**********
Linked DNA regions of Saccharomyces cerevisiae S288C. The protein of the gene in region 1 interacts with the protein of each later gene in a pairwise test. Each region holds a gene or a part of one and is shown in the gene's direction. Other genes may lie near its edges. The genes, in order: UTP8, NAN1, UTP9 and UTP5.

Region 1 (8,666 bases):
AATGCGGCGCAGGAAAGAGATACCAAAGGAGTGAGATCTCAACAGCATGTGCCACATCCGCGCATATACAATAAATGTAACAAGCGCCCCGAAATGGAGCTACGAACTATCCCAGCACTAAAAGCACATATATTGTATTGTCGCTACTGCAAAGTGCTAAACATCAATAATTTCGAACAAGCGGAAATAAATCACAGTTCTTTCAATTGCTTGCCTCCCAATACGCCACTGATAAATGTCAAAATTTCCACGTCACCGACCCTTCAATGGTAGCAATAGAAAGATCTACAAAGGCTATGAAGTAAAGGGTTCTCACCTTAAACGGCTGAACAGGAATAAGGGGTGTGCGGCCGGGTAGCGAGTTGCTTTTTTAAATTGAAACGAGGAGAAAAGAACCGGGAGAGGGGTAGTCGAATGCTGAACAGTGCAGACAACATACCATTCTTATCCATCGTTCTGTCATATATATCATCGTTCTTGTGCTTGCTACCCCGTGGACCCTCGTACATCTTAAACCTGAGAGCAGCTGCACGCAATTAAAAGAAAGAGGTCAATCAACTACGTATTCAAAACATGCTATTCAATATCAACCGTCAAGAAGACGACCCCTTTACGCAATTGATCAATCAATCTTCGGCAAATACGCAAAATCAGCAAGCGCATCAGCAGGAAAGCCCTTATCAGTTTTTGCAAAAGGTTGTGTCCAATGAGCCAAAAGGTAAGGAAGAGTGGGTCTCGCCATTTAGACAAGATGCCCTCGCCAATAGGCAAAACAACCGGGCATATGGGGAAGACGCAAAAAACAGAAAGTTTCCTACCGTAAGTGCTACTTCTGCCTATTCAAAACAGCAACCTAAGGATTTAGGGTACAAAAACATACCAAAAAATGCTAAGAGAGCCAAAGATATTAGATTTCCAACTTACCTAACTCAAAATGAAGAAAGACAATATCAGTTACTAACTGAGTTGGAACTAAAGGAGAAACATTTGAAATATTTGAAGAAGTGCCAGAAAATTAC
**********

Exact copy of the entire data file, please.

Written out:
Linked DNA regions of Saccharomyces cerevisiae S288C. The protein of the gene in region 1 interacts with the protein of each later gene in a pairwise test. Each region holds a gene or a part of one and is shown in the gene's direction. Other genes may lie near its edges. The genes, in order: UTP8, NAN1, UTP9 and UTP5.

Region 1 (8,666 bases):
AATGCGGCGCAGGAAAGAGATACCAAAGGAGTGAGATCTCAACAGCATGTGCCACATCCGCGCATATACAATAAATGTAACAAGCGCCCCGAAATGGAGCTACGAACTATCCCAGCACTAAAAGCACATATATTGTATTGTCGCTACTGCAAAGTGCTAAACATCAATAATTTCGAACAAGCGGAAATAAATCACAGTTCTTTCAATTGCTTGCCTCCCAATACGCCACTGATAAATGTCAAAATTTCCACGTCACCGACCCTTCAATGGTAGCAATAGAAAGATCTACAAAGGCTATGAAGTAAAGGGTTCTCACCTTAAACGGCTGAACAGGAATAAGGGGTGTGCGGCCGGGTAGCGAGTTGCTTTTTTAAATTGAAACGAGGAGAAAAGAACCGGGAGAGGGGTAGTCGAATGCTGAACAGTGCAGACAACATACCATTCTTATCCATCGTTCTGTCATATATATCATCGTTCTTGTGCTTGCTACCCCGTGGACCCTCGTACATCTTAAACCTGAGAGCAGCTGCACGCAATTAAAAGAAAGAGGTCAATCAACTACGTATTCAAAACATGCTATTCAATATCAACCGTCAAGAAGACGACCCCTTTACGCAATTGATCAATCAATCTTCGGCAAATACGCAAAATCAGCAAGCGCATCAGCAGGAAAGCCCTTATCAGTTTTTGCAAAAGGTTGTGTCCAATGAGCCAAAAGGTAAGGAAGAGTGGGTCTCGCCATTTAGACAAGATGCCCTCGCCAATAGGCAAAACAACCGGGCATATGGGGAAGACGCAAAAAACAGAAAGTTTCCTACCGTAAGTGCTACTTCTGCCTATTCAAAACAGCAACCTAAGGATTTAGGGTACAAAAACATACCAAAAAATGCTAAGAGAGCCAAAGATATTAGATTTCCAACTTACCTAACTCAAAATGAAGAAAGACAATATCAGTTACTAACTGAGTTGGAACTAAAGGAGAAACATTTGAAATATTTGAAGAAGTGCCAGAAAATTAC